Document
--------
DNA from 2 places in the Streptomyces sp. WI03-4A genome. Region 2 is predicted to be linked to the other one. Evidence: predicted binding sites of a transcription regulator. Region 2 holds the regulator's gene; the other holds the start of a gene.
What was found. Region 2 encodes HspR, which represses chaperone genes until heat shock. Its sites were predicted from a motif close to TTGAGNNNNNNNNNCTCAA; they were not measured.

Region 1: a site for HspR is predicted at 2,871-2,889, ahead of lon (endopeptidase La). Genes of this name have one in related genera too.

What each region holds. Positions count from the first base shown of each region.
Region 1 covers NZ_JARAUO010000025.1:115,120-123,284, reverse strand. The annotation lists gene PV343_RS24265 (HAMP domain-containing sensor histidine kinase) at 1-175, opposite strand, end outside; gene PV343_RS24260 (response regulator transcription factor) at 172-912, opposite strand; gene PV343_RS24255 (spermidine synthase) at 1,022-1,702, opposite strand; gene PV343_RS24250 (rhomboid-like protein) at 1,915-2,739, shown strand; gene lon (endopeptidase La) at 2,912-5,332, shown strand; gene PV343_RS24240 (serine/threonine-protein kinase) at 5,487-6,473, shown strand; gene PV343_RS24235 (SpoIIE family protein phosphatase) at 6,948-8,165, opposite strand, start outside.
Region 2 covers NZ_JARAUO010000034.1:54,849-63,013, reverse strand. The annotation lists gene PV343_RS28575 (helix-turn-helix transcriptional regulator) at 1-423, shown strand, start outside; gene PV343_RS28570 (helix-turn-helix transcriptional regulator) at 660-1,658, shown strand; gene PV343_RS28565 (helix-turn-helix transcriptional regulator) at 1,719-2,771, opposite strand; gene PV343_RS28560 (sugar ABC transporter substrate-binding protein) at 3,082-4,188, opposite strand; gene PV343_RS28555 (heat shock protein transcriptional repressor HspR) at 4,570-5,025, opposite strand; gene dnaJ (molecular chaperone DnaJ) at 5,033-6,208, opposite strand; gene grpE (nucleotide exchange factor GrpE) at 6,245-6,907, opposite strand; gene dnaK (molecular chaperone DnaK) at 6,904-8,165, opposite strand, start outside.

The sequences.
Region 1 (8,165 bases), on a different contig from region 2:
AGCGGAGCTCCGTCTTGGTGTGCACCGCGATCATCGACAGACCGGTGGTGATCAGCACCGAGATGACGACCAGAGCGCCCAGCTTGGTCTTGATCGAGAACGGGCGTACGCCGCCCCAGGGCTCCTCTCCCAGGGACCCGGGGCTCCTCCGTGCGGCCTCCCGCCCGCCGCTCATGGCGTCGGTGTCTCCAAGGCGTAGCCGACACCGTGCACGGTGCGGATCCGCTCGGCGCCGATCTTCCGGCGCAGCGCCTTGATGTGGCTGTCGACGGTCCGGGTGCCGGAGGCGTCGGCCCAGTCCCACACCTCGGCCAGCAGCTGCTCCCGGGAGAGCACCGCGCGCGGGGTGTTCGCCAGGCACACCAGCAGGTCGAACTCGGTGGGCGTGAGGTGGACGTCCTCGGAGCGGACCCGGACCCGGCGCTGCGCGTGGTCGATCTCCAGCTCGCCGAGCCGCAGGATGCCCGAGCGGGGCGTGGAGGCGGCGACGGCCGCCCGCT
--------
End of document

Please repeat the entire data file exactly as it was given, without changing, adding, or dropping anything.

DNA from 2 places in the Streptomyces sp. WI03-4A genome. Region 2 is predicted to be linked to the other one. Evidence: predicted binding sites of a transcription regulator. Region 2 holds the regulator's gene; the other holds the start of a gene.
What was found. Region 2 encodes HspR, which represses chaperone genes until heat shock. Its sites were predicted from a motif close to TTGAGNNNNNNNNNCTCAA; they were not measured.

Region 1: a site for HspR is predicted at 2,871-2,889, ahead of lon (endopeptidase La). Genes of this name have one in related genera too.

What each region holds. Positions count from the first base shown of each region.
Region 1 covers NZ_JARAUO010000025.1:115,120-123,284, reverse strand. The annotation lists gene PV343_RS24265 (HAMP domain-containing sensor histidine kinase) at 1-175, opposite strand, end outside; gene PV343_RS24260 (response regulator transcription factor) at 172-912, opposite strand; gene PV343_RS24255 (spermidine synthase) at 1,022-1,702, opposite strand; gene PV343_RS24250 (rhomboid-like protein) at 1,915-2,739, shown strand; gene lon (endopeptidase La) at 2,912-5,332, shown strand; gene PV343_RS24240 (serine/threonine-protein kinase) at 5,487-6,473, shown strand; gene PV343_RS24235 (SpoIIE family protein phosphatase) at 6,948-8,165, opposite strand, start outside.
Region 2 covers NZ_JARAUO010000034.1:54,849-63,013, reverse strand. The annotation lists gene PV343_RS28575 (helix-turn-helix transcriptional regulator) at 1-423, shown strand, start outside; gene PV343_RS28570 (helix-turn-helix transcriptional regulator) at 660-1,658, shown strand; gene PV343_RS28565 (helix-turn-helix transcriptional regulator) at 1,719-2,771, opposite strand; gene PV343_RS28560 (sugar ABC transporter substrate-binding protein) at 3,082-4,188, opposite strand; gene PV343_RS28555 (heat shock protein transcriptional repressor HspR) at 4,570-5,025, opposite strand; gene dnaJ (molecular chaperone DnaJ) at 5,033-6,208, opposite strand; gene grpE (nucleotide exchange factor GrpE) at 6,245-6,907, opposite strand; gene dnaK (molecular chaperone DnaK) at 6,904-8,165, opposite strand, start outside.

The sequences.
Region 1 (8,165 bases), on a different contig from region 2:
AGCGGAGCTCCGTCTTGGTGTGCACCGCGATCATCGACAGACCGGTGGTGATCAGCACCGAGATGACGACCAGAGCGCCCAGCTTGGTCTTGATCGAGAACGGGCGTACGCCGCCCCAGGGCTCCTCTCCCAGGGACCCGGGGCTCCTCCGTGCGGCCTCCCGCCCGCCGCTCATGGCGTCGGTGTCTCCAAGGCGTAGCCGACACCGTGCACGGTGCGGATCCGCTCGGCGCCGATCTTCCGGCGCAGCGCCTTGATGTGGCTGTCGACGGTCCGGGTGCCGGAGGCGTCGGCCCAGTCCCACACCTCGGCCAGCAGCTGCTCCCGGGAGAGCACCGCGCGCGGGGTGTTCGCCAGGCACACCAGCAGGTCGAACTCGGTGGGCGTGAGGTGGACGTCCTCGGAGCGGACCCGGACCCGGCGCTGCGCGTGGTCGATCTCCAGCTCGCCGAGCCGCAGGATGCCCGAGCGGGGCGTGGAGGCGGCGACGGCCGCCCGCT